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Severn Highsteppers sending large contingent of athletes to Junior Olympics

Years ago, when Breeland Brown and his wife Latria wanted to get some exercise, they would make their way to the track and bring their daughter Brilee with them.

After a while, they both realized their daughter might be a naturally gifted track athlete.

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“We usually go out and run like 15 100-meter sprints or six 200 meters and she would always be right there with us,” Breeland Brown said. “I told my wife, right before the pandemic in 2020, that she looks really talented. So, I wanted to put her in track but the coronavirus threw things off. I thought she was super talented and she never got tired and she was beating my wife at [the age of] 8, so I needed to sign her up.”

Through the power of google search, Breeland found the relatively newly formed Severn Highsteppers — a track club that became part of the Severn Athletic Club in 2016. With proper coaching and training, Brilee excelled in her first season of track and leads a contingent of 24 athletes the Highsteppers will be sending to the Junior Olympics in Humboldt, Texas, starting Monday.

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Severn Highsteppers track and field standout Brilee Brown
Severn Highsteppers track and field standout Brilee Brown (Courtesy Brown family)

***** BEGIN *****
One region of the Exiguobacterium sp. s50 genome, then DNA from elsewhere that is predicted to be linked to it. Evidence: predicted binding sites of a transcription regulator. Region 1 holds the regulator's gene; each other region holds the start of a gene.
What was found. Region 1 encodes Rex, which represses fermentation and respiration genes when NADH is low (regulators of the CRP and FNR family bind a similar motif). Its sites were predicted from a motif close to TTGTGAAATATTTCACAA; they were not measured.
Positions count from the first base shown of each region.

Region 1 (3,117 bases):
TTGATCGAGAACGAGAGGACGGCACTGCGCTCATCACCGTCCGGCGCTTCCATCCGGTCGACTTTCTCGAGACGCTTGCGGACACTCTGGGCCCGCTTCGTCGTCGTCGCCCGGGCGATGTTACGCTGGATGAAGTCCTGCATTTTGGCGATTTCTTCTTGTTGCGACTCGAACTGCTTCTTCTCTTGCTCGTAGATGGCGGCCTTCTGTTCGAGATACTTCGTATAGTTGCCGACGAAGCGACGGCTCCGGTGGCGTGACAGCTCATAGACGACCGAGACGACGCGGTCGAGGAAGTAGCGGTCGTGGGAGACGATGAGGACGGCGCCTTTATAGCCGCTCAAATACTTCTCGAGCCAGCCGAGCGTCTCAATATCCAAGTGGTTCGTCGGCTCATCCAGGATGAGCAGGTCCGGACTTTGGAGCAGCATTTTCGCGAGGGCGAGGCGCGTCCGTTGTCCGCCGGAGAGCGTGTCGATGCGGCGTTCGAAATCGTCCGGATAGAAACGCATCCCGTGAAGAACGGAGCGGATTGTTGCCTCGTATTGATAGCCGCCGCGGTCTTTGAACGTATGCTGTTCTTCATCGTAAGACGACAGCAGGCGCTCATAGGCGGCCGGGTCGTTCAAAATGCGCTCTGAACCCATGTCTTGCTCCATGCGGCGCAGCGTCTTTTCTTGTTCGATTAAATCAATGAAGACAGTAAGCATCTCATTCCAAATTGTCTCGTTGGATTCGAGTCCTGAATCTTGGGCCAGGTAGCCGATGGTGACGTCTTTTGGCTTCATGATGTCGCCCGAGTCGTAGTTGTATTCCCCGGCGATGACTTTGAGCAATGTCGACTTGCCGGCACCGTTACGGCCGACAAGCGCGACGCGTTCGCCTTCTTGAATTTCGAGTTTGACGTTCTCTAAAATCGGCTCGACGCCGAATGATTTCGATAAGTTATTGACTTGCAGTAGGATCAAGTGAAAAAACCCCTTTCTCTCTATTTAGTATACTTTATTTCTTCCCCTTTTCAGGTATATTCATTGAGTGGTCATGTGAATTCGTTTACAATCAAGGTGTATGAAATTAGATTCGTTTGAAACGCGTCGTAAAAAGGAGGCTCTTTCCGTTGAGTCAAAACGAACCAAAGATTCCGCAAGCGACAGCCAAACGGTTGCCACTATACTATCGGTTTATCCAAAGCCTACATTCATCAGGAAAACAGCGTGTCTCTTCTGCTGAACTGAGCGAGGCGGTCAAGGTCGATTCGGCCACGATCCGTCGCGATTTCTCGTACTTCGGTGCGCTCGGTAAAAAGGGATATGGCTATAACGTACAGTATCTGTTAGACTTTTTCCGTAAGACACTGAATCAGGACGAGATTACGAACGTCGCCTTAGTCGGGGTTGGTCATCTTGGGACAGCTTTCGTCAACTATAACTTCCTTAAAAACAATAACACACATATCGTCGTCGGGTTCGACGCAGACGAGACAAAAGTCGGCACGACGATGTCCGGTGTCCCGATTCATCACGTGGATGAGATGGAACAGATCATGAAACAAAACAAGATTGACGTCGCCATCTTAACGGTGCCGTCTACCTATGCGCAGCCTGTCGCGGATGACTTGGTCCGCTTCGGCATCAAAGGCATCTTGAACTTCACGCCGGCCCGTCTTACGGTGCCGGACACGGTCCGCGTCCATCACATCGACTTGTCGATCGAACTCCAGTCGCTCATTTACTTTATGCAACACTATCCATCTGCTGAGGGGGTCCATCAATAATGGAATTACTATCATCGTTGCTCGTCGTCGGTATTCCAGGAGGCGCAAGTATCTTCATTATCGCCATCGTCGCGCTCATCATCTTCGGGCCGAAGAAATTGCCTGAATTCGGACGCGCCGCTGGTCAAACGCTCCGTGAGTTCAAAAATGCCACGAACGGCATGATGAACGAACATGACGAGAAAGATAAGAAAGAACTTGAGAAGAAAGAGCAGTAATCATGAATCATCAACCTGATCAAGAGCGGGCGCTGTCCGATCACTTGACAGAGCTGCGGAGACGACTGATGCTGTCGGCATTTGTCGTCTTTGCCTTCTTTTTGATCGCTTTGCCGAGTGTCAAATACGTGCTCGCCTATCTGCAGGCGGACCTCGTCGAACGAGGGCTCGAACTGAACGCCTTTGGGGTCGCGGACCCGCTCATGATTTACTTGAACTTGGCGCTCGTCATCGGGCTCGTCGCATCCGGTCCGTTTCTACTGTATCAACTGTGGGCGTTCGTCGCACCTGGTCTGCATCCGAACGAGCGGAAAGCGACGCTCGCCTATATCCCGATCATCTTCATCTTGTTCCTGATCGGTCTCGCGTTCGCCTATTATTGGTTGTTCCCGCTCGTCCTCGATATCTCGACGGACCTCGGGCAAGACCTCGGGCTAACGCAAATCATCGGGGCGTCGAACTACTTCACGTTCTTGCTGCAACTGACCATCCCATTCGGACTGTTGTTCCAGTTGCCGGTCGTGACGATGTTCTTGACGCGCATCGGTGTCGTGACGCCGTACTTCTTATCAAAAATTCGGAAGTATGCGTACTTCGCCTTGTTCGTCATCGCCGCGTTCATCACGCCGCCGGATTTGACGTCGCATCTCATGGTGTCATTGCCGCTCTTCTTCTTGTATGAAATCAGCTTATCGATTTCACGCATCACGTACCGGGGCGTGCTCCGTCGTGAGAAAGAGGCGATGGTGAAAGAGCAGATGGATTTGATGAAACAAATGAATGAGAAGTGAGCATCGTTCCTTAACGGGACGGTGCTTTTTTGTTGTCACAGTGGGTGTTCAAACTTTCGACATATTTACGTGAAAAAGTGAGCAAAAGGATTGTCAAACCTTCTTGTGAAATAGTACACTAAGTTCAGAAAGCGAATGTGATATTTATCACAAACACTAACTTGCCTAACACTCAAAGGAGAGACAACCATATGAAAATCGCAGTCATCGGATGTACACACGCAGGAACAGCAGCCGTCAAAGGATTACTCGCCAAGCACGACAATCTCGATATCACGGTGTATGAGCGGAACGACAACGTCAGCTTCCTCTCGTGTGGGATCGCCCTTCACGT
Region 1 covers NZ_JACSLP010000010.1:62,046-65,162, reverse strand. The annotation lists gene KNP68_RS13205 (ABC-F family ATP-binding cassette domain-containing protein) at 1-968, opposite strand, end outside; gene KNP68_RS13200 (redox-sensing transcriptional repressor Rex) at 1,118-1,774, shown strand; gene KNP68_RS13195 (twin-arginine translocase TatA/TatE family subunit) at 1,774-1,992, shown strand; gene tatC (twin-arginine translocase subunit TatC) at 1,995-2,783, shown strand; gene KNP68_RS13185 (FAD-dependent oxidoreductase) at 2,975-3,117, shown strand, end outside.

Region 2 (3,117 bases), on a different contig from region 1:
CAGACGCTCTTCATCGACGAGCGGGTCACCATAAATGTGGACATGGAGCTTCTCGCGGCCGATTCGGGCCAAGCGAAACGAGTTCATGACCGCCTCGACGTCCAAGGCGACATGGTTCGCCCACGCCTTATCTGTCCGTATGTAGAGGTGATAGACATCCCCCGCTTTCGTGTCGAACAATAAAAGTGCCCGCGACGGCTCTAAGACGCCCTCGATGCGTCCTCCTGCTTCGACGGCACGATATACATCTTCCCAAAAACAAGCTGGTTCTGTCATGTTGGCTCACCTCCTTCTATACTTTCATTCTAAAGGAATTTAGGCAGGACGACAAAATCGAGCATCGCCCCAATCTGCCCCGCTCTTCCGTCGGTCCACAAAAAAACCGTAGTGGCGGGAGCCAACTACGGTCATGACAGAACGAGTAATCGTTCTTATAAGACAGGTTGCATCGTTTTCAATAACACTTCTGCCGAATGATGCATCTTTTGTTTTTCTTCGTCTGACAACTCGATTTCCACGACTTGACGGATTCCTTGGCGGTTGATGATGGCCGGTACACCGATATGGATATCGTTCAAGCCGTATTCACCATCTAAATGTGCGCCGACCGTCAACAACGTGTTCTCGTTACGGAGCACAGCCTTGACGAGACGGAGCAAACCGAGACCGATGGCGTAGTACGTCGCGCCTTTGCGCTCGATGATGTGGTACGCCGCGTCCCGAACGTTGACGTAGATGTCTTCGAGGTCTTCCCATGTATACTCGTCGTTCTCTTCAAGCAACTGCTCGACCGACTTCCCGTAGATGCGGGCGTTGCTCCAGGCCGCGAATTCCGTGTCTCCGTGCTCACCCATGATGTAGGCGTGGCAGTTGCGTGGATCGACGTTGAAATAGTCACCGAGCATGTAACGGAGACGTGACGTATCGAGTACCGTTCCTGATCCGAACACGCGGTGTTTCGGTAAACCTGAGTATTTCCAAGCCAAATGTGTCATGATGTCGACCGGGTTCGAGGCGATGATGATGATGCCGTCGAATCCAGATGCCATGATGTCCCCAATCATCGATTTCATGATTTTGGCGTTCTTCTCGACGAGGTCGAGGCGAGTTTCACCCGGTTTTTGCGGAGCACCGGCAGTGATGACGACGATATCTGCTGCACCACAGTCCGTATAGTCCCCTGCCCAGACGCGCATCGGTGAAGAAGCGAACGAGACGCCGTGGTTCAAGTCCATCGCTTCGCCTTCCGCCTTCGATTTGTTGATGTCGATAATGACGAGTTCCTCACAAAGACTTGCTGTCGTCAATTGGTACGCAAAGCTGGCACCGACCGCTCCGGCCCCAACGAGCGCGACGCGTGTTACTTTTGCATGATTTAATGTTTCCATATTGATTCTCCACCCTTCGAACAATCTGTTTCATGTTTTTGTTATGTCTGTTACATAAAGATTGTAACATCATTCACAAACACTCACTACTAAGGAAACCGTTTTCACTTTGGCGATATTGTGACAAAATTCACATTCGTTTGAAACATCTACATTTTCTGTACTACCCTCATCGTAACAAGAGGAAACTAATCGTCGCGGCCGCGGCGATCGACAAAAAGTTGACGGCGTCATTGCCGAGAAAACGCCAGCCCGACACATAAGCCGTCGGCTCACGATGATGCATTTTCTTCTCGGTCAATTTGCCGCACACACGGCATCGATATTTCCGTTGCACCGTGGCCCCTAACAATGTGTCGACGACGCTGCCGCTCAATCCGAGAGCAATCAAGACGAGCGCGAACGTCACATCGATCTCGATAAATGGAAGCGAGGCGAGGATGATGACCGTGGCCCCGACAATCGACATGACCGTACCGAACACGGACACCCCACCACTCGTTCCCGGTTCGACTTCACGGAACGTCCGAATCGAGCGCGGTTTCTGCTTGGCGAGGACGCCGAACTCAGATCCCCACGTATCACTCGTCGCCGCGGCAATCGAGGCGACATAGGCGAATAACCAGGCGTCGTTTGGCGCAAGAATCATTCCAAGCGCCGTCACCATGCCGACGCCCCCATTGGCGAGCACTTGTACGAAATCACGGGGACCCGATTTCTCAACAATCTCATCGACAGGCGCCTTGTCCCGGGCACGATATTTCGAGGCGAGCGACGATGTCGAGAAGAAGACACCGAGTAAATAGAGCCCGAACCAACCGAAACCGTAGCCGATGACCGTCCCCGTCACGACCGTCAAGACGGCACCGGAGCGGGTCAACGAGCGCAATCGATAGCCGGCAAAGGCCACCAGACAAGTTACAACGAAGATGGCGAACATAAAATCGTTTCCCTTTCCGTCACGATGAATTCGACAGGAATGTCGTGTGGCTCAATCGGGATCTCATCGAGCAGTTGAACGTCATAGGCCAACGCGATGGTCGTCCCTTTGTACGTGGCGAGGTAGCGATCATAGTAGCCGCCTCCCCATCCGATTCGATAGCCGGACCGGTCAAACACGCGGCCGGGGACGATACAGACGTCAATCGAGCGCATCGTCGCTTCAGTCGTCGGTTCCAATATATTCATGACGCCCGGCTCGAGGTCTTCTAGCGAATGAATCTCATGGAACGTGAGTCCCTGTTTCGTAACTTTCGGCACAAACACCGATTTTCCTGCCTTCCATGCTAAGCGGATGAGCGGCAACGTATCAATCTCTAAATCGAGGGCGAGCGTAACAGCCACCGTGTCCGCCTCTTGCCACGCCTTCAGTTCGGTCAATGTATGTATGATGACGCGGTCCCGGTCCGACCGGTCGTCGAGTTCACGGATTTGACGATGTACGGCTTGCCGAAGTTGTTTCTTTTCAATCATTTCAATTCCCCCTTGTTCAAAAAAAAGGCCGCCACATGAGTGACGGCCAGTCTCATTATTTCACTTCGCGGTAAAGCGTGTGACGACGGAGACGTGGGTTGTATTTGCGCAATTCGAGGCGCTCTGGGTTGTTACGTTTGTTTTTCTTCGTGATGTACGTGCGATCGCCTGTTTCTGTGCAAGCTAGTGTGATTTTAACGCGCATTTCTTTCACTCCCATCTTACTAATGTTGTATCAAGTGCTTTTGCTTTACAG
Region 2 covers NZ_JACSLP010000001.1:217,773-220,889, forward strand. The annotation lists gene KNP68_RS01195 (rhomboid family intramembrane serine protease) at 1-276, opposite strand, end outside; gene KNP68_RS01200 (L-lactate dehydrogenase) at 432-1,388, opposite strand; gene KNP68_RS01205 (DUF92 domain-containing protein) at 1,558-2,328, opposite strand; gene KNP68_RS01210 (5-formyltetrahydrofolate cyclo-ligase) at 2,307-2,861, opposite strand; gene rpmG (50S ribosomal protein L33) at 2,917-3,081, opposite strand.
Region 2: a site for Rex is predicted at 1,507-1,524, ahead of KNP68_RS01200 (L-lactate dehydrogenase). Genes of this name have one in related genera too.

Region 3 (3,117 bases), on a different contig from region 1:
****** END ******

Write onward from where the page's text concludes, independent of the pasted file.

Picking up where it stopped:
Brilee is the only Highstepper that will be competing in three different events as she qualified for the 100-, 200- and 400-meter dashes.

Qualifying is a two-part process, starting with approximately 60-70,000 athletes around the country competing in district competitions. The top 16 athletes in each event advance to one of 25 regional qualifiers around the nation.

The top six athletes in each event at the regional meet qualify for the Junior Olympics, as Brilee and her teammates did when they competed at the regional meet in Landover, Maryland on June 24-25.

In addition to competing, Brilee has grown to love track for the relationships it has helped her build.

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“My favorite part about track is building relationships with my teammates and people I am racing against,” Brilee said. “You are racing against people and just trying to aim for medals.”

Though she competes in three sprint events, Brilee says her favorite is the 200 as she heads into her first national competition.

“[The 200 is] not too long and it’s not too short,” Brilee said. " I’m a little excited and nervous at the same time. My goals are to set [personal records] and win medals and have a really good time.”

While Brilee is one of several athletes from the Highsteppers that will be headed to the Junior Olympics for the first time, the program is accustomed to sending a contingent to the national competition on a yearly basis.

Head coach Bruce Hunter said the Highsteppers normally send anywhere from 24-30 athletes to the Junior Olympics. That was the case two years ago, when the regular Junior Olympics was held at North Carolina A&T University in Greensboro.

Originally, the Highsteppers program was started on base at Fort Meade by former Olympic sprinter Charlie Green, who ran the opening leg of the gold medal winning 400-meter relay team at the Mexico City Olympics in 1968. The program was only open to military or Department of Defense employees.

Coach Bruce Hunter smiles as he watches young athletes with the Severn Highsteppers warm-up at the start of a training session at Meade High School on Monday, July 26.
Coach Bruce Hunter smiles as he watches young athletes with the Severn Highsteppers warm-up at the start of a training session at Meade High School on Monday, July 26. (Brian Krista/Capital Gazette)

In 1993, Hunter and his wife Olivia joined the program and coached there until 2015 when the Fort Meade Youth Services program on base decided to change the parameters of the program.